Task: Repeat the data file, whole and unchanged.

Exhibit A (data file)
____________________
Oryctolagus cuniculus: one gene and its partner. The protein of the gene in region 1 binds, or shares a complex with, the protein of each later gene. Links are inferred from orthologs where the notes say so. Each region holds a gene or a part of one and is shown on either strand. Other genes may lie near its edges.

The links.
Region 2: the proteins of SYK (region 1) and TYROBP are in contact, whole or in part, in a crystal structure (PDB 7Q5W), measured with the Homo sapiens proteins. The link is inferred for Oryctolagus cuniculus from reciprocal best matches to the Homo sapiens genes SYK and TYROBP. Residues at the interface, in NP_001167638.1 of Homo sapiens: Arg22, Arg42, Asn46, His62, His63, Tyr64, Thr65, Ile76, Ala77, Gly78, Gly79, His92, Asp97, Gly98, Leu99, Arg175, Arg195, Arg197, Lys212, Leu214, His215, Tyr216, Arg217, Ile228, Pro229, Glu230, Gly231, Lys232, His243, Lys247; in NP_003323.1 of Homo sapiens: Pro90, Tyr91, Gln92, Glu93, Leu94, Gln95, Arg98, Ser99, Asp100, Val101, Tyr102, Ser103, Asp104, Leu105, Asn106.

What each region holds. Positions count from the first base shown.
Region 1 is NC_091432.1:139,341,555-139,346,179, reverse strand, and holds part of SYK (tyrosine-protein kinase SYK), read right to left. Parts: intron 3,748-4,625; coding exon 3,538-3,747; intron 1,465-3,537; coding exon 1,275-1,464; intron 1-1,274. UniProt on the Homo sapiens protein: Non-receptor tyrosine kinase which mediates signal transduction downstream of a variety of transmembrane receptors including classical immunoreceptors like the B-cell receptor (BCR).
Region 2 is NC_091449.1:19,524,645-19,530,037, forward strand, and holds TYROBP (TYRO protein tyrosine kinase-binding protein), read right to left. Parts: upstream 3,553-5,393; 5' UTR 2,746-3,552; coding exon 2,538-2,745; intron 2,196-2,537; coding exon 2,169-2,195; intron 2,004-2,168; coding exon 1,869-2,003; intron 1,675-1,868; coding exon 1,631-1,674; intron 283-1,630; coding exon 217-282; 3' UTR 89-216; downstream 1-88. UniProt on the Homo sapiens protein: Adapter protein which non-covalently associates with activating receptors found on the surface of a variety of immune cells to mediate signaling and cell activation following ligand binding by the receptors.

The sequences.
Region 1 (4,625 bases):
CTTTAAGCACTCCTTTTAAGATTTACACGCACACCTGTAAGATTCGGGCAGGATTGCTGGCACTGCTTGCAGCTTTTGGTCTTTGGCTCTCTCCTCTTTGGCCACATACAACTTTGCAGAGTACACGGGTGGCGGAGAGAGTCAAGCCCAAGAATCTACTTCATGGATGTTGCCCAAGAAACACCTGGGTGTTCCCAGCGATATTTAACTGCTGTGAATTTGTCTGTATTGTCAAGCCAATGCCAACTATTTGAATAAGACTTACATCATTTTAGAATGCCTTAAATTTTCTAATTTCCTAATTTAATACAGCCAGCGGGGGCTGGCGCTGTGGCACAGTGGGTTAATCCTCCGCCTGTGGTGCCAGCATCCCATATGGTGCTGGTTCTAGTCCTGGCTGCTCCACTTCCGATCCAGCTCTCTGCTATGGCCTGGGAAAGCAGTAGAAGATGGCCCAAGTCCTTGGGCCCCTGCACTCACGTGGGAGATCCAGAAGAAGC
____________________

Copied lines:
Oryctolagus cuniculus: one gene and its partner. The protein of the gene in region 1 binds, or shares a complex with, the protein of each later gene. Links are inferred from orthologs where the notes say so. Each region holds a gene or a part of one and is shown on either strand. Other genes may lie near its edges.

The links.
Region 2: the proteins of SYK (region 1) and TYROBP are in contact, whole or in part, in a crystal structure (PDB 7Q5W), measured with the Homo sapiens proteins. The link is inferred for Oryctolagus cuniculus from reciprocal best matches to the Homo sapiens genes SYK and TYROBP. Residues at the interface, in NP_001167638.1 of Homo sapiens: Arg22, Arg42, Asn46, His62, His63, Tyr64, Thr65, Ile76, Ala77, Gly78, Gly79, His92, Asp97, Gly98, Leu99, Arg175, Arg195, Arg197, Lys212, Leu214, His215, Tyr216, Arg217, Ile228, Pro229, Glu230, Gly231, Lys232, His243, Lys247; in NP_003323.1 of Homo sapiens: Pro90, Tyr91, Gln92, Glu93, Leu94, Gln95, Arg98, Ser99, Asp100, Val101, Tyr102, Ser103, Asp104, Leu105, Asn106.

What each region holds. Positions count from the first base shown.
Region 1 is NC_091432.1:139,341,555-139,346,179, reverse strand, and holds part of SYK (tyrosine-protein kinase SYK), read right to left. Parts: intron 3,748-4,625; coding exon 3,538-3,747; intron 1,465-3,537; coding exon 1,275-1,464; intron 1-1,274. UniProt on the Homo sapiens protein: Non-receptor tyrosine kinase which mediates signal transduction downstream of a variety of transmembrane receptors including classical immunoreceptors like the B-cell receptor (BCR).
Region 2 is NC_091449.1:19,524,645-19,530,037, forward strand, and holds TYROBP (TYRO protein tyrosine kinase-binding protein), read right to left. Parts: upstream 3,553-5,393; 5' UTR 2,746-3,552; coding exon 2,538-2,745; intron 2,196-2,537; coding exon 2,169-2,195; intron 2,004-2,168; coding exon 1,869-2,003; intron 1,675-1,868; coding exon 1,631-1,674; intron 283-1,630; coding exon 217-282; 3' UTR 89-216; downstream 1-88. UniProt on the Homo sapiens protein: Adapter protein which non-covalently associates with activating receptors found on the surface of a variety of immune cells to mediate signaling and cell activation following ligand binding by the receptors.

The sequences.
Region 1 (4,625 bases):
CTTTAAGCACTCCTTTTAAGATTTACACGCACACCTGTAAGATTCGGGCAGGATTGCTGGCACTGCTTGCAGCTTTTGGTCTTTGGCTCTCTCCTCTTTGGCCACATACAACTTTGCAGAGTACACGGGTGGCGGAGAGAGTCAAGCCCAAGAATCTACTTCATGGATGTTGCCCAAGAAACACCTGGGTGTTCCCAGCGATATTTAACTGCTGTGAATTTGTCTGTATTGTCAAGCCAATGCCAACTATTTGAATAAGACTTACATCATTTTAGAATGCCTTAAATTTTCTAATTTCCTAATTTAATACAGCCAGCGGGGGCTGGCGCTGTGGCACAGTGGGTTAATCCTCCGCCTGTGGTGCCAGCATCCCATATGGTGCTGGTTCTAGTCCTGGCTGCTCCACTTCCGATCCAGCTCTCTGCTATGGCCTGGGAAAGCAGTAGAAGATGGCCCAAGTCCTTGGGCCCCTGCACTCACGTGGGAGATCCAGAAGAAGC